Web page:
Thursday, June 26, 2008

Butch Dalisay in Sydney

Dr. Jose “Butch” Dalisay, Jr
Booker Man in Sydney

“Huneeee! Musta na?!” Good to see ol’ friend June Poticar at Conspiracy (folkhouse/restaurant in Quezon City). I haven’t seen her for more than 30 years! June aka Beng (and Hu-ne to me) oversaw our artists group that was so active during student activism movement in the 70’s. We serigraphed on shirts and posters anti-Marcos and anti-“ism”slogans, stencilled drawings on waxy mimeographed paper retouched with nail polish (even while the too-analogue machine was still hot and running til 6 a.m., in time for dissemination inside protest marches from Kalayaan Center to Plaza Miranda).

"Ha-ha-ha, still conspiring?" I asked her while I gazed again on her ever so beautiful and gentle face. Oh I hope Butch is not a jealous type! She’s more than a sister! For me she’s feminine face of student revolution which pulled chair off complacent academe; and initiated pettiest to most violent animosity between Marcos military and young studenst that wore fatigue jackets and sported gaze with anti-social attitude. 

“What’s that in your pocket? Pillboxes? Come Here!”

 “Run guys! F__g fascist pigs are out to crack heads again!” were just some nightmare dialogues that ran through our sleepless nights. 

Manila is a city with insomnia, but the mystery is it never ceases to wake up refreshed and steaming from a morning yawn that gapes as wide as the gap between rich and poor. The face of poverty is wearing a mascara of denial, almost challenging a public that has grown immune to a begging child’s persistent taps on glass-tempered but once gullible hearts. 

Conspiracy is a popular watering hole among intellectuals, writers and artists. It has tables all over the garden front lawn and near the entry are creative merchandise for sale (photo below).

Pareng Heber Bartolome has regular Tuesday gigs here plus some upcoming folksingers. 

Butch is married to our Hune. It was 1973 when I last saw June. I never had news from them until last April. First time I met Butch, too. My Pareng Heber Bartolome invited us to Conspiracy for his regular Tuesday gig. He also invited people who were once “subversives”(and maybe still are, LOL:) and some currently holding significant governmental posts.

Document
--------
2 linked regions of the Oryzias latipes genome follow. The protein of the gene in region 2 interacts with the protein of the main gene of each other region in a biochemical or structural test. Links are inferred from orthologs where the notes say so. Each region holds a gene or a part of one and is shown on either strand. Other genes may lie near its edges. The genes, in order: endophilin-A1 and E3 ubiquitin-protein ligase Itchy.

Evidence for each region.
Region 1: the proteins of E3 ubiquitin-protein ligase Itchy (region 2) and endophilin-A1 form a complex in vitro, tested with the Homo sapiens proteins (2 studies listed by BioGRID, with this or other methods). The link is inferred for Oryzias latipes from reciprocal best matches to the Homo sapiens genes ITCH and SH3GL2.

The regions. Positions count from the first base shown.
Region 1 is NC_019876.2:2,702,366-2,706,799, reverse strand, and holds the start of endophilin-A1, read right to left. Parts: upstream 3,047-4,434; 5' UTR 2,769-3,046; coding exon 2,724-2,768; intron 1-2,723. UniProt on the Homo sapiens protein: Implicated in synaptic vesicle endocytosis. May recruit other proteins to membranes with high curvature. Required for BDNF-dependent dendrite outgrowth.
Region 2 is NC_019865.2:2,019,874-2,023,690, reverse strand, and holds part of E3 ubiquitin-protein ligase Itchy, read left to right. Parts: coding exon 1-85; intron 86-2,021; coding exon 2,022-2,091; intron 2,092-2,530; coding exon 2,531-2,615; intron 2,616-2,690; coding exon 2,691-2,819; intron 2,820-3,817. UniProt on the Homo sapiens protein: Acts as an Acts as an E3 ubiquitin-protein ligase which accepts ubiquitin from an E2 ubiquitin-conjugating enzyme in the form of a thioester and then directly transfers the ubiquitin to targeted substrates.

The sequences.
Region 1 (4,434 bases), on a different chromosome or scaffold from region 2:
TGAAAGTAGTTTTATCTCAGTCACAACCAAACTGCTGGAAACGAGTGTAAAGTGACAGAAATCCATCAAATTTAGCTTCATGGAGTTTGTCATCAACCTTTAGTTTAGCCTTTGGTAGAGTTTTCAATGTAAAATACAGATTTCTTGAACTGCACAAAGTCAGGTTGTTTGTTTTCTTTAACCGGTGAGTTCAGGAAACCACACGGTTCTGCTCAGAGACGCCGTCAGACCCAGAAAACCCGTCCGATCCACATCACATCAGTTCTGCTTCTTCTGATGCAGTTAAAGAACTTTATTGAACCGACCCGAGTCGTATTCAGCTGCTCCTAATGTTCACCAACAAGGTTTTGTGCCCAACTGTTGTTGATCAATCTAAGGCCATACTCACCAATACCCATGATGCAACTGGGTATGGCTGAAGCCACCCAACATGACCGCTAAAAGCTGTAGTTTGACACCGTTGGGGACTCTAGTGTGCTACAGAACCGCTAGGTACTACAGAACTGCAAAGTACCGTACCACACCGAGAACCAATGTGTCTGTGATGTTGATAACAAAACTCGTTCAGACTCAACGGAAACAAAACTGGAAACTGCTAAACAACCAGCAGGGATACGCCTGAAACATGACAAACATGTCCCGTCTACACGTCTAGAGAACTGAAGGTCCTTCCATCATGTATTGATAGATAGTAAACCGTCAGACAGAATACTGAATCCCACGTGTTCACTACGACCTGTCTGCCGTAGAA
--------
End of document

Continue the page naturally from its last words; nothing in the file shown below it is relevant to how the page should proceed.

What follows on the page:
Apo Jim Paredes just breezed in from Sydney that day as we learned via email. We rang him up to join us. He did and cornered Butch all night; all along honey-tinted crystals which gleamed from bottles of San Mig Light traced an ethereal blur ala slo-mo camera from the bar to our tables. Jim and Penman Butch are both columnists for Philippine Star.

That night, I learned from Butch he’s coming to Sydney in June..and so.. welcome to Sydney, Butch! This time a special guest by annual Sydney Writers Festival. Definitely heartwarming for us Filipinos in Australia to be visited by winner of the Asia Man Booker Prize in 2007. Alas my editors were breathing down my  neck and I was unable to teletransport myself to penmen's Woodstock but we had an email exchange in Sydney (while Butch himself worked in his hotel room furiously finishing a book).

An extensive traveller you are, is this your first time in Sydney?

BD: It’s actually my second time (not counting stopovers), but the last time I was here was ten years ago when I stayed in Canberra for a month and spent a weekend in Sydney (for reasons that anyone who stays in Canberra for a month will appreciate). The Sydney Writers Festival is supposed to be the world’s third largest such gathering of writers, with over 300 writers attending, about 70 of them from overseas, like myself. I’m here with the support of the Philippine Consulate-General.

EA: You were working as a journalist when imprisoned in 1973 for being a staunch Marcos critic; did it change your perspective in life?

BD: Well, I was very young then, but I realized that principles are something you can’t just write about, and also that everyone has a threshhold of pain.

EA: What would you consider most frustrating moment of your life... and your reaction?

BD: I once spent two hours alone with (Filipino actress) Ara Mina—for an interview. I didn’t know where to look:)

EA: LOL! Err..You teach English & Creative Writing. Are kids receptive to the genre?How would you compare today's generation to boomers?

BD: Well, the kids still read, but they read different things; they seem to be more interested in fantasy than reality.

EA: Uh-huh, Will English and Creative writing free the Filipinos from political and economic oppression?

BD: Heck, no! They never saved anyone from anything, except maybe from stupidity and boredom.

EA: Am just curious in analysis, like, if in Philippine journalism, to be critical is to search for truth, are governmental threats and violence worth the writer's risk under an American paradigm of democracy but wrapped tight in feudal values?

BD: Wow, what a loaded question! The search for truth is vital under any kind of regime, whether in hardship or in comfort.

EA: Feudal and old sometimes leave traces on the planet. How many old fountain pens have you got in your collection? Which is better, a Sheaffer or a Parker?